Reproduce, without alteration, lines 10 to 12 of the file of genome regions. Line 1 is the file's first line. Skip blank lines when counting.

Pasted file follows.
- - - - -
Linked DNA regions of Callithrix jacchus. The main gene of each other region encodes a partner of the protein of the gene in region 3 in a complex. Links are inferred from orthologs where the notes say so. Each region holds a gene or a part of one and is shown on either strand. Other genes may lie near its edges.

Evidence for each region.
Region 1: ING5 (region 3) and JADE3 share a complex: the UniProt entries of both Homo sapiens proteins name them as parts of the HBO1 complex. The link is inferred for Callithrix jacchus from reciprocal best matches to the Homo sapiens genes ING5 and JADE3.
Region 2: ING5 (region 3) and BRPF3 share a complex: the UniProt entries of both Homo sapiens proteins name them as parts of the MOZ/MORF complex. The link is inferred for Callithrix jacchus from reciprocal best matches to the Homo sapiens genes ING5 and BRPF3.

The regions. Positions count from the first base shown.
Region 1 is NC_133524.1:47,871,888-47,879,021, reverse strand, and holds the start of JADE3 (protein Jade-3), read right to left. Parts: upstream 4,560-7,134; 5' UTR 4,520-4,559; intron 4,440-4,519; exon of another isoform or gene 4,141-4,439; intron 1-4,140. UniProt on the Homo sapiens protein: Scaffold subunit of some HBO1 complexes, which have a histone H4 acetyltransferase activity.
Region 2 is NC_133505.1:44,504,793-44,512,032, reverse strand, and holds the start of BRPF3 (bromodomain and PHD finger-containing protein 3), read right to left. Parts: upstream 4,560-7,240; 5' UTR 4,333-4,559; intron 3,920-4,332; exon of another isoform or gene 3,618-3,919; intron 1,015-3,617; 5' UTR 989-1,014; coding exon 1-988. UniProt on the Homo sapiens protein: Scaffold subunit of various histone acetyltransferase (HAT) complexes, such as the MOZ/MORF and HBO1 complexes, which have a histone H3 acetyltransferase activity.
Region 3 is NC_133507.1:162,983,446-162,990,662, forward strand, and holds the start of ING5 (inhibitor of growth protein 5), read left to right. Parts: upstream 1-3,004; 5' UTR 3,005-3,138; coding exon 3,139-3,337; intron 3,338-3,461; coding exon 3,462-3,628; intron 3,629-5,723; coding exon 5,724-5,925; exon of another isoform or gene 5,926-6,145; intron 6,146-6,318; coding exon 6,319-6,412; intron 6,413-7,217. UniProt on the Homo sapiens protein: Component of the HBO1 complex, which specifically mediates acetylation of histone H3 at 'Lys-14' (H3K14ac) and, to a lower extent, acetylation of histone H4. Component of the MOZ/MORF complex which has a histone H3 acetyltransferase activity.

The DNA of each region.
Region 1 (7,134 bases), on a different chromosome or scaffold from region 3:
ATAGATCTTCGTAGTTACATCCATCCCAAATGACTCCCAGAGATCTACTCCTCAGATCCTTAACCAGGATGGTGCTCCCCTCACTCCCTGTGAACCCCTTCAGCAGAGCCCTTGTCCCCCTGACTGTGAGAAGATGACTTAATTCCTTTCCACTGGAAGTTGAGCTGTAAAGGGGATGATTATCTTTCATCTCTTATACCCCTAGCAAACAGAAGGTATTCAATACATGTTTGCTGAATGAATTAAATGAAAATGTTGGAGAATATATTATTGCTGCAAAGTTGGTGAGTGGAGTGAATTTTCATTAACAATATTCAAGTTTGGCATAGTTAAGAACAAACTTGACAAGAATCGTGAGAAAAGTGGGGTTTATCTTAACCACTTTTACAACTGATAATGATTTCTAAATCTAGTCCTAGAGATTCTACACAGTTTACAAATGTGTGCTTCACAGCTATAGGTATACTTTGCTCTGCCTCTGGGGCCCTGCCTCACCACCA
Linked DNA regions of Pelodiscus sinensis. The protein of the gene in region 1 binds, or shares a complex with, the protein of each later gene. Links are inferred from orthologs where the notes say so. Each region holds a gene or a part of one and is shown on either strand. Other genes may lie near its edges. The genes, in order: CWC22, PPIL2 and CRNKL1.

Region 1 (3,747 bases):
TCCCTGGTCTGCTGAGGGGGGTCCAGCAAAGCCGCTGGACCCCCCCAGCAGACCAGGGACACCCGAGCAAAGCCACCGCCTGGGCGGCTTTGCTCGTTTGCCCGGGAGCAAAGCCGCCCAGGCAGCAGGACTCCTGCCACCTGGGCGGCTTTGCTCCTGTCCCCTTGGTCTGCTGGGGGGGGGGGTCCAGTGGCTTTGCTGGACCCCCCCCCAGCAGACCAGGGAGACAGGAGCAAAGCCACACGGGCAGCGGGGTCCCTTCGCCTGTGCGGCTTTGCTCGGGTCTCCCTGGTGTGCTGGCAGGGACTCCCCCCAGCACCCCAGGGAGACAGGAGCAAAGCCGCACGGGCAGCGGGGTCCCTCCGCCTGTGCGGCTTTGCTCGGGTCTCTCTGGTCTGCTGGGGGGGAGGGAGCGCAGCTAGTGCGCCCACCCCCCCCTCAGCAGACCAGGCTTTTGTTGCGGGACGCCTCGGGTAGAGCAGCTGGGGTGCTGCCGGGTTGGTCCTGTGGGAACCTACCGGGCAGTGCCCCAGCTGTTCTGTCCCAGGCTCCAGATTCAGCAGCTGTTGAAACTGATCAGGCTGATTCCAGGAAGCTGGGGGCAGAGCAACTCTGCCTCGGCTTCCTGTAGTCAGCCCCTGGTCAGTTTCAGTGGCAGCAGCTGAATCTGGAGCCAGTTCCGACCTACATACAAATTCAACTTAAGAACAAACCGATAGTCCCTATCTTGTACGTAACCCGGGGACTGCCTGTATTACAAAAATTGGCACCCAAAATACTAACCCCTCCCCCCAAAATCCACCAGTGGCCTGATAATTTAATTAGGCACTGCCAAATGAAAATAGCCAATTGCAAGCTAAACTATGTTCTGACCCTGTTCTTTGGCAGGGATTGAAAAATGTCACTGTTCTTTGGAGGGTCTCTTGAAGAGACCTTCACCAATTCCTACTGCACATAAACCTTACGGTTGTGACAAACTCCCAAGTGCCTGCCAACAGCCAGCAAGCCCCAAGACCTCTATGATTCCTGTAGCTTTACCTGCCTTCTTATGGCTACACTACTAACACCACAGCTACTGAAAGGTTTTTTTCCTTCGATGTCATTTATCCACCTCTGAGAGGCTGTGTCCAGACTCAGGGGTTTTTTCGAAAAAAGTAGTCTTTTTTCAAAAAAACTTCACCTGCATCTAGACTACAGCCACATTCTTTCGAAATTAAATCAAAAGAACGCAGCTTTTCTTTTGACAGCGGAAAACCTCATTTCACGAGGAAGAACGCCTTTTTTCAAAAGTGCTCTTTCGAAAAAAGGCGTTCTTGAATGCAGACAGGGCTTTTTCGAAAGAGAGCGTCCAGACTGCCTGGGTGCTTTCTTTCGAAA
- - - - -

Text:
Region 1 (7,134 bases), on a different chromosome or scaffold from region 3:
ATAGATCTTCGTAGTTACATCCATCCCAAATGACTCCCAGAGATCTACTCCTCAGATCCTTAACCAGGATGGTGCTCCCCTCACTCCCTGTGAACCCCTTCAGCAGAGCCCTTGTCCCCCTGACTGTGAGAAGATGACTTAATTCCTTTCCACTGGAAGTTGAGCTGTAAAGGGGATGATTATCTTTCATCTCTTATACCCCTAGCAAACAGAAGGTATTCAATACATGTTTGCTGAATGAATTAAATGAAAATGTTGGAGAATATATTATTGCTGCAAAGTTGGTGAGTGGAGTGAATTTTCATTAACAATATTCAAGTTTGGCATAGTTAAGAACAAACTTGACAAGAATCGTGAGAAAAGTGGGGTTTATCTTAACCACTTTTACAACTGATAATGATTTCTAAATCTAGTCCTAGAGATTCTACACAGTTTACAAATGTGTGCTTCACAGCTATAGGTATACTTTGCTCTGCCTCTGGGGCCCTGCCTCACCACCA
Linked DNA regions of Pelodiscus sinensis. The protein of the gene in region 1 binds, or shares a complex with, the protein of each later gene. Links are inferred from orthologs where the notes say so. Each region holds a gene or a part of one and is shown on either strand. Other genes may lie near its edges. The genes, in order: CWC22, PPIL2 and CRNKL1.